There was a backlash from legislators loyal to Okuda, who punished the judiciary with results that have lasted for decades, refusing to fund judicial raises and reversing the favor that prior court budgets had enjoyed.
As a result, the 2007 State Commission on Salaries reported that Hawaii judges were the lowest paid in the country, ranking No. 51 among the 50 states and District of Columbia. Worse, even after their recommended salary increases, Hawaii’s judges still remained at the very bottom of the salary heap.
That turns out to have been the lingering legacy of Fat Boy Okuda, who said everything that he did had been for the good of the judiciary.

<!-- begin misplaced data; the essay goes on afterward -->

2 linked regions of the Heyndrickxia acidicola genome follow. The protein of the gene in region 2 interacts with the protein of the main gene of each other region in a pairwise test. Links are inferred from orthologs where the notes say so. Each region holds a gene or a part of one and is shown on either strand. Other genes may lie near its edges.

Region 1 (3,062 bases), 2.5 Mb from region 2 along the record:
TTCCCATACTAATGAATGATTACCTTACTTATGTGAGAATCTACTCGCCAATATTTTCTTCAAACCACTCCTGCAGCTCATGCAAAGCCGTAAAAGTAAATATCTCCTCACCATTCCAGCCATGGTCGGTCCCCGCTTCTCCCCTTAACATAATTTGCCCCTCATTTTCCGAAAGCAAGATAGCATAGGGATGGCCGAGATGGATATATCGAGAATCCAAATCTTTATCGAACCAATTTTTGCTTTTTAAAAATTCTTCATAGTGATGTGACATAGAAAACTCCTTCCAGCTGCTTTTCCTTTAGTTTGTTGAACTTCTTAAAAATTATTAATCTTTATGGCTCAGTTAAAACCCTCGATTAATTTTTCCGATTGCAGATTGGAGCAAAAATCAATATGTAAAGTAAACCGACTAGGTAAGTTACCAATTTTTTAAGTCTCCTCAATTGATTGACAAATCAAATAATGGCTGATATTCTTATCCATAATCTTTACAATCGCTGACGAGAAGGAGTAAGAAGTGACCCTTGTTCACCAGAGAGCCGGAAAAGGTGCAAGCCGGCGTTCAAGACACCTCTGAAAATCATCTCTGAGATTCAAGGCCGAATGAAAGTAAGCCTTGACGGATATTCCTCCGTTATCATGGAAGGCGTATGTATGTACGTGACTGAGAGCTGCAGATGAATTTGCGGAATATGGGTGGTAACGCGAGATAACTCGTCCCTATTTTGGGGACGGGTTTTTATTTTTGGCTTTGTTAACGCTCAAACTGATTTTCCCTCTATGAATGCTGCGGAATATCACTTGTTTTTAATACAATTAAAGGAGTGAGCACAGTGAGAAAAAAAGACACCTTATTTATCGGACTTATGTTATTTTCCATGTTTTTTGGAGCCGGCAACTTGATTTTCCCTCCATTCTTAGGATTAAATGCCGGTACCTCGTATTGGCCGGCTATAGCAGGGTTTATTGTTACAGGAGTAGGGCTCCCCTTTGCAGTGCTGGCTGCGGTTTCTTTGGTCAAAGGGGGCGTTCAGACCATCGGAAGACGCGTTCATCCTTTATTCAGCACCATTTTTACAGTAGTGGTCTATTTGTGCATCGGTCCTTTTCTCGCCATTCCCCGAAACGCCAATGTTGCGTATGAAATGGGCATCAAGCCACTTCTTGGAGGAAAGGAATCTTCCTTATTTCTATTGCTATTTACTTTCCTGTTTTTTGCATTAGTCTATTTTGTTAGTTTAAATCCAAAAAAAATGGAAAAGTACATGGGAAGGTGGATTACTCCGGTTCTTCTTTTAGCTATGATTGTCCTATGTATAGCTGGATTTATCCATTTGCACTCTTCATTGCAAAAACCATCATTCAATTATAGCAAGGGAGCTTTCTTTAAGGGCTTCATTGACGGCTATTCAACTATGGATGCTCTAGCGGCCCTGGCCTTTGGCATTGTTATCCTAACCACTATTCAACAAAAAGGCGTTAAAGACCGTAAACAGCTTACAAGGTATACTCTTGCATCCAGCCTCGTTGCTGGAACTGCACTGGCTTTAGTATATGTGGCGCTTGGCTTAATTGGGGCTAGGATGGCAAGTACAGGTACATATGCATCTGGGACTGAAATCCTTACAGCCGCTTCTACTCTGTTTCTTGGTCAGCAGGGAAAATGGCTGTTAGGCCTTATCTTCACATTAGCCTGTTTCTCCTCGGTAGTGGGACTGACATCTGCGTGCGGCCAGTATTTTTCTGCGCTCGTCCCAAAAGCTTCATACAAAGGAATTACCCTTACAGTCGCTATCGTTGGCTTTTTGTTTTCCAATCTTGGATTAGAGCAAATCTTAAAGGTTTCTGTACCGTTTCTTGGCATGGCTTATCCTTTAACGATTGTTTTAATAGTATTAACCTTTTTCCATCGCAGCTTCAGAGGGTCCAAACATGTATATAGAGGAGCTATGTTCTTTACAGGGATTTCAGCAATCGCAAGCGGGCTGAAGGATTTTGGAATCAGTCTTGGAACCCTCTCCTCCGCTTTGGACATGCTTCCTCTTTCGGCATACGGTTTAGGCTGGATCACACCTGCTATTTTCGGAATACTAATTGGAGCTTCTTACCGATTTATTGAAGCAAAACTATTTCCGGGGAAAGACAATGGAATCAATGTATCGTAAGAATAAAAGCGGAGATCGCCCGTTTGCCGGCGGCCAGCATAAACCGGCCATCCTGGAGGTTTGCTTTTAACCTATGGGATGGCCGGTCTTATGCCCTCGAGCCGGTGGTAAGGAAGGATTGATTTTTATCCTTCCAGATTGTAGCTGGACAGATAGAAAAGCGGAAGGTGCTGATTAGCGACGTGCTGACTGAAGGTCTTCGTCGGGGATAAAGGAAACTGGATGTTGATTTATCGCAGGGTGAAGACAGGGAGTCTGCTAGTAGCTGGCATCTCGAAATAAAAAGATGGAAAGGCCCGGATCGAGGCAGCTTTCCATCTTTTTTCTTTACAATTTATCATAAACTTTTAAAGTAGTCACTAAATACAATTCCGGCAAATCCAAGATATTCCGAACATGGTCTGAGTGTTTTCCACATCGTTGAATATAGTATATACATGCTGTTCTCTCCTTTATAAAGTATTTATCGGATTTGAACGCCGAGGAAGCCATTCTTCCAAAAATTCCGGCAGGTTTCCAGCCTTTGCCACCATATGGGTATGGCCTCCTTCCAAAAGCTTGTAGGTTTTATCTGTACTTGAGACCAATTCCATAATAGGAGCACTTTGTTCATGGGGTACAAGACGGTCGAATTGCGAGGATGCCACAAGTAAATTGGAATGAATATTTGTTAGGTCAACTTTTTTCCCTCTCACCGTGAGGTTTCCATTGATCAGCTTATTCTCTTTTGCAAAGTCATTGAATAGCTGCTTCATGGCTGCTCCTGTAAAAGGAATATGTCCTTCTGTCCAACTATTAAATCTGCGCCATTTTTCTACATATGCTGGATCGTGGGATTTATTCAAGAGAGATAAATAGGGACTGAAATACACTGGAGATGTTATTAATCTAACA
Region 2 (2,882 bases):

The news media, especially Honolulu’s two competing newspapers at the time, did a tremendous job covering the scandal and moving the story forward. They threw lots of reporting power into the different threads of the story, which ultimately proved very important.
And, finally, the heroes of this whole affair were the regular workers who came forward and told their stories, despite the same kinds of threats and intimidation that kept elected officials on the sidelines. While they didn’t want their names made public because of the threats of retaliation, they shared details such as sign-up sheets distributed by court supervisors, that investigators could follow up on.
We were the scribes who compiled and shared their stories. They were the whistleblowers who took the personal risks, and never were in a position to be publicly thanked. I wish they could have been given the credit that was certainly due.
Note: You can read more about this scandal in newspaper clippings about Common Cause during 1985 and 1986, available online here.